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EHV-1 in New York State

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  • EHV-1 in New York State

    Just saw this posted on Facebook by Rhinebeck Equine - for those of you who stay north and do the icicle circuit, you might want this information...

    "Please be alert if your horses competed at the Gardnertown show in Newburgh, NY on Jan. 11-13. Late yesterday, the NYS Dept. of Ag. and Markets received positive EHV-1 (Equine Herpesvirus) test results on a horse that was at this show, and subsequently developed neurologic signs and a fever. The horse returned home to NJ after the show, and within a few days became dull and uncoordinated. At this time, the horse is still alive.
    Any horses that were at this show should not travel until further notice, and their contact with other horses on the property should be minimized. ALL horses on these farms should have their temperature checked twice daily for a minimum of 14 days, recorded in a log, and initialed. If T= 101.5 or higher, a veterinarian should be contacted immediately for diagnostic sampling."
    http://www.youtube.com/user/supershorty628
    Proudly blogging for The Chronicle of the Horse!

  • #2
    I saw it on Facebook as well. Scary.

    Comment


    • #3
      Thanks for the info, Supershorty. We were supposed to show at OSF today, but cancelled because of this scare. Hopefully, this can be contained quickly!

      Comment


      • #4
        Garderntown posted on FB that they have no temps at their barn. The horse that did have the temp is from a barn in NJ, but nothing has been released regarding what barn.

        It would be helpful if they shared more information regarding division shown in, day shown, etc. That would help others to determine their risk level. Not that people that were there should be out showing until the full impact is known.

        Comment


        • #5
          I'd like to know what barn in NJ as well. We were planning to go to some shows in North Jersey in the next few weeks but this certainly gives me pause.

          Comment


          • #6
            @Molly, I agree there should be much more information available. As I mentioned, we were supposed to show today but heard that some horses that had been at Gardnertown might be at OSF but because we couldn't get any info, decided to keep the horses home. Better to be safe than sorry.....

            Comment


            • #7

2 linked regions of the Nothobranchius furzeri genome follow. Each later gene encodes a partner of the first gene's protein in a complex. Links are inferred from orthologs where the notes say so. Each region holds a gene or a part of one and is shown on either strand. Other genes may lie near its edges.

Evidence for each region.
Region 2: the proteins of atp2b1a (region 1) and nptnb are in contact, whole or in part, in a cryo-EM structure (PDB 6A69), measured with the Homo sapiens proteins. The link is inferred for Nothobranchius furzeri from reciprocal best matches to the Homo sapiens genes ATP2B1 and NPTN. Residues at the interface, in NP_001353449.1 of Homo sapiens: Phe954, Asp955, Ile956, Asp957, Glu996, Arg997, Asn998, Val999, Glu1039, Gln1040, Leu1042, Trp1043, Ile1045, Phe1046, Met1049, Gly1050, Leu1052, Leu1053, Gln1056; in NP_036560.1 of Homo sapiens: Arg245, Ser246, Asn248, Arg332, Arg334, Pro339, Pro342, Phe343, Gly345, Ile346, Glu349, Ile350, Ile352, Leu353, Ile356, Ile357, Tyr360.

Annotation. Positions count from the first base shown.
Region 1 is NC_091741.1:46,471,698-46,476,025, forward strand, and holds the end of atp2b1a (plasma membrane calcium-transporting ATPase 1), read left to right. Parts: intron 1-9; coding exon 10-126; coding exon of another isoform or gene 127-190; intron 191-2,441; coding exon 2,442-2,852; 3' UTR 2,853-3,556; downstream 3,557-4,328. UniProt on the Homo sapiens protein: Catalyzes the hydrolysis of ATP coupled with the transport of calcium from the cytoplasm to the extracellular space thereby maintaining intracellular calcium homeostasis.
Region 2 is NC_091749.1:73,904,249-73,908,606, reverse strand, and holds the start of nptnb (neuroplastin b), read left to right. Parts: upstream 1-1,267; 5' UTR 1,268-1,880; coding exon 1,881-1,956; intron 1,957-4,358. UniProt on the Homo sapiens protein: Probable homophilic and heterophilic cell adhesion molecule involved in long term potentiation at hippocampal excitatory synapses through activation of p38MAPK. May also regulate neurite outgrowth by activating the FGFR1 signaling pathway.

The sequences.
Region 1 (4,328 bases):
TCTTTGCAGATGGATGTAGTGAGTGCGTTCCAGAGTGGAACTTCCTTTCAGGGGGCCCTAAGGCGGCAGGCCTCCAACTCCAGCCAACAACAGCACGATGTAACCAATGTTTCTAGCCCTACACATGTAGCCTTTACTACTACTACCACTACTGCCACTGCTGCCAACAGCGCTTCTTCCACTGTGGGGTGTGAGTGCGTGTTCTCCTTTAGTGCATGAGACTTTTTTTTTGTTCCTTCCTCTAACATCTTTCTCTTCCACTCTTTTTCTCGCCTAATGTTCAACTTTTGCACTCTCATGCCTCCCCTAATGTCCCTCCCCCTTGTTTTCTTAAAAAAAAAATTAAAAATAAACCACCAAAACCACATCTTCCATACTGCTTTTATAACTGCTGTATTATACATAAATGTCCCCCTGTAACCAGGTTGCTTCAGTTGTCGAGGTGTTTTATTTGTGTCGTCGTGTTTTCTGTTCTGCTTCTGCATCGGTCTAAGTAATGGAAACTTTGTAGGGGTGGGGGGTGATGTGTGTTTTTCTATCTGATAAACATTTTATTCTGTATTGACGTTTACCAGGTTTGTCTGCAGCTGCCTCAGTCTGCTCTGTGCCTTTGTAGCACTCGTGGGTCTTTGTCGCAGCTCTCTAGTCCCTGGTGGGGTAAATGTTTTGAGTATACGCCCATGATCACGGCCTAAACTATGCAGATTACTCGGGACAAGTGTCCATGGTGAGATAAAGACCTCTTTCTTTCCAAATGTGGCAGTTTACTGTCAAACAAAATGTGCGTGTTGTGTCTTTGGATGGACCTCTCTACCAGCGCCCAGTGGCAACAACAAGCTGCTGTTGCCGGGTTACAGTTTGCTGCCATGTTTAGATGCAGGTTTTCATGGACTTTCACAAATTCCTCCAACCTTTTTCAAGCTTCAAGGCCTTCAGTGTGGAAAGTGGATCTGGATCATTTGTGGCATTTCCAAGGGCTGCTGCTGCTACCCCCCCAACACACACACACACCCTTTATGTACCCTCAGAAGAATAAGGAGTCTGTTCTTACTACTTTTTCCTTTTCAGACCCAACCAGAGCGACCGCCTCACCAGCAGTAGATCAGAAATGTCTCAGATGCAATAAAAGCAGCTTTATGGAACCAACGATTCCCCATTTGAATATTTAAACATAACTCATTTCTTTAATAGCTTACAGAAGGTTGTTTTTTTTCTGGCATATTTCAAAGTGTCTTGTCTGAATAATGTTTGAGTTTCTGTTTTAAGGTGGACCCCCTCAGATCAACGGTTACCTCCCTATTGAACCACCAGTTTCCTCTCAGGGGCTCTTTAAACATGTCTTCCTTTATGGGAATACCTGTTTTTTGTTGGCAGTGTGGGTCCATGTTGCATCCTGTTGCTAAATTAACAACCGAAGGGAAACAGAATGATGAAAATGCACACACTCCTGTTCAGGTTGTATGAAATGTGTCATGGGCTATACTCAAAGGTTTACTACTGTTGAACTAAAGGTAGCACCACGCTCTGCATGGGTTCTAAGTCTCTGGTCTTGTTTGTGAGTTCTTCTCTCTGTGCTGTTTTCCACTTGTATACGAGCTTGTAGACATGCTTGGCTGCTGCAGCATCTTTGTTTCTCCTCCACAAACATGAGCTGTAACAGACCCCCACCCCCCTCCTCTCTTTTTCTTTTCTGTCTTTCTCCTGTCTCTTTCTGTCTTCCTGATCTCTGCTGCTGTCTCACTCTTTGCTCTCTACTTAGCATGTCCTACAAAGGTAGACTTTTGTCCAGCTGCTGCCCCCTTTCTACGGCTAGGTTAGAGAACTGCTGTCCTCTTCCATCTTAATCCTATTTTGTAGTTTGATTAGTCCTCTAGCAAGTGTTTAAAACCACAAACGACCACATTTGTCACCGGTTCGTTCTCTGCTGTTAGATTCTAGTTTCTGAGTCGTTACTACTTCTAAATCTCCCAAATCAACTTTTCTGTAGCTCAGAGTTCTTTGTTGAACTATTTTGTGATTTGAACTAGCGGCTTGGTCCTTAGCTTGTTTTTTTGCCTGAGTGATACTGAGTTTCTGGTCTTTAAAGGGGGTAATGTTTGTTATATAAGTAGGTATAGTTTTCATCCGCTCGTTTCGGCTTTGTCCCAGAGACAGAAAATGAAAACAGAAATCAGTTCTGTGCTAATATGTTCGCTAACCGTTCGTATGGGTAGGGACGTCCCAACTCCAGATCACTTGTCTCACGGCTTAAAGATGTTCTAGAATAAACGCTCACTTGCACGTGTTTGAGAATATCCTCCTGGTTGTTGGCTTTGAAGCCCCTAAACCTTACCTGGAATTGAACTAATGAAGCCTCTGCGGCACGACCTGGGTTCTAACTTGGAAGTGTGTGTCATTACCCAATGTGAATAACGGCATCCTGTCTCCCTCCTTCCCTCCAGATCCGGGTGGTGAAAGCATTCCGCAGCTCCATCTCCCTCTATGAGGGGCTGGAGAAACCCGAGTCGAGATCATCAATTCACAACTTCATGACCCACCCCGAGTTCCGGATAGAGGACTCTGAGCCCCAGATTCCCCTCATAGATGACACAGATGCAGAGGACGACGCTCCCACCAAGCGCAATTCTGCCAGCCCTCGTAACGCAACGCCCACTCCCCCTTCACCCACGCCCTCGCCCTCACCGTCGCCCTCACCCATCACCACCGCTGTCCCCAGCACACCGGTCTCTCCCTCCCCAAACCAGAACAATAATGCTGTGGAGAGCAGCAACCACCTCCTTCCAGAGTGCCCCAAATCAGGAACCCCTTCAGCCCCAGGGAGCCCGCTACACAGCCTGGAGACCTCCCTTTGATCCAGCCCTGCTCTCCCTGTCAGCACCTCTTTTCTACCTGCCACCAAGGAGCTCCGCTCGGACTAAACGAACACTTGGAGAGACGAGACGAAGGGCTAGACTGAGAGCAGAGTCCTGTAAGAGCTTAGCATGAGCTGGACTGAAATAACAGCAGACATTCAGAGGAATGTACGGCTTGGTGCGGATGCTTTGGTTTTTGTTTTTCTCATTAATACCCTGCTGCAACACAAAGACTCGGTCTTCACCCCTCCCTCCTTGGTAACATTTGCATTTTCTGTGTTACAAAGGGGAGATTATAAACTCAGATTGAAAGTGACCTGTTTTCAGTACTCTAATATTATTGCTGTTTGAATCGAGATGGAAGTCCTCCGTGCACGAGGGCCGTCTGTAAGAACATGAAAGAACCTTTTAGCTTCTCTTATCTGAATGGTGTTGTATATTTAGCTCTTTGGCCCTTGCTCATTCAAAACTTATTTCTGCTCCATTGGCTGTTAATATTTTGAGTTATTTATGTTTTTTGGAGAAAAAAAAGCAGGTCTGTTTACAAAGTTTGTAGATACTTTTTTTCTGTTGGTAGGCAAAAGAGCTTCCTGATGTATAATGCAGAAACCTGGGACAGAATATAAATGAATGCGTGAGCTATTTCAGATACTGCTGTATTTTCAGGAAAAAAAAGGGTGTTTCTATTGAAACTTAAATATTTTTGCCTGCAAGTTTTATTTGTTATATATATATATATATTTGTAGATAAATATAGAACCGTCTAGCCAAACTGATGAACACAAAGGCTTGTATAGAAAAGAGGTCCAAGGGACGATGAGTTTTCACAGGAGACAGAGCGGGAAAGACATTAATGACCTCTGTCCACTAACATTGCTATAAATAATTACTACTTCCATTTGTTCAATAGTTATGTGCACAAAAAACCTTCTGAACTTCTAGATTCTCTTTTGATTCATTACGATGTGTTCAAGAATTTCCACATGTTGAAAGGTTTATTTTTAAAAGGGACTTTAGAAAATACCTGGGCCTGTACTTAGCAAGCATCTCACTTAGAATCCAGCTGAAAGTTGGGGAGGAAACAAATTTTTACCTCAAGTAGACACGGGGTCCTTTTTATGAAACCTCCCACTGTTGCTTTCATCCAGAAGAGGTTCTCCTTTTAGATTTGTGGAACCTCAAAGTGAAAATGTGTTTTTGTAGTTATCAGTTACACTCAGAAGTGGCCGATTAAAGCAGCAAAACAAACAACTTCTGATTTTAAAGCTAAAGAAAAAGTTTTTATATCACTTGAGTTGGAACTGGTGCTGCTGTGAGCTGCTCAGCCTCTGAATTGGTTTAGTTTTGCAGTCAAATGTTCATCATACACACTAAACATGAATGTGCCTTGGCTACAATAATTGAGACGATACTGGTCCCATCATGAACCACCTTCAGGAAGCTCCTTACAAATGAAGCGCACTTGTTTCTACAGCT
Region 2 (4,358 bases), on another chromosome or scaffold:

I think that regardless of division/day, anyone who was there should be vigilant. Assume that your horse WAS at risk and watch carefully.

              Comment


              • #8
                Originally posted by lcw579 View Post
                I'd like to know what barn in NJ as well. We were planning to go to some shows in North Jersey in the next few weeks but this certainly gives me pause.
                Why not contact your vet and see if they have any further information that can help you with your decision. They might not be able to give you the stable name but might know it.

                Comment


                • #9
                  Just another urge for people to treat this seriously. One of my ponies had neuro EHV-1 once and while she lived, it was very close and she spent a week in intensive care in a sling.

                  She had been to one horse show -- first show of the year -- where we trailered in, she got off the trailer, trotted to the warmup, did her 2 courses almost back to back, just a course change in between (jumpers, so she was last horse in one class and first in the next because I had 2 horses in the division), then went back to the trailer, was loaded and went home. No other horses went on or off the farm in the preceding 4 months. She had to get it from that show but we are at a loss as to how. Eventually we and the vets believed she either got it from a horse sneezing in her vicinity at the in-gate or from invisible droplets on the water hose we used to fill up buckets.

                  Some people assume that because it is nasal secretion-transferred that you can protect your horses if you are careful enough -- but it is VERY hard. The disease is very transferrable to a susceptible horse. My horses had been vaccinated but as we all know, immunity is not 100%. No one else in my barn got it. Stay at home!

                  Comment


                  • #10
                    Had it happen to me ~16 years ago. We took a pair of driving ponies to a show at the local fairgrounds/harness track. We were there 4-5 hours and showed off the trailer with no close contact with any other horses. After a week or so 1 pony came down with a snotty nose, but my then 4 yr old TB, that had never been off the farm, but would play with the pony, came down with what we were almost positive was was Nuero EHV-1 (based on symptoms and timing, we didn't run a blood test for that specifically). He pulled through, but it was questionable for awhile.


                    Christa

                    Comment


                    • #11
                      Originally posted by Molly99 View Post
                      It would be helpful if they shared more information regarding division shown in, day shown, etc. That would help others to determine their risk level. Not that people that were there should be out showing until the full impact is known.
                      The horse in question was stabled, for the duration of the show, in the polo barn. Not sure of the NJ barn it was from.
                      “You'll always miss 100% of the shots you don't take.” - Wayne Gretsky

                      Comment


                      • #12
                        http://blogs.equisearch.com/horsehea...e-herpes-viru/

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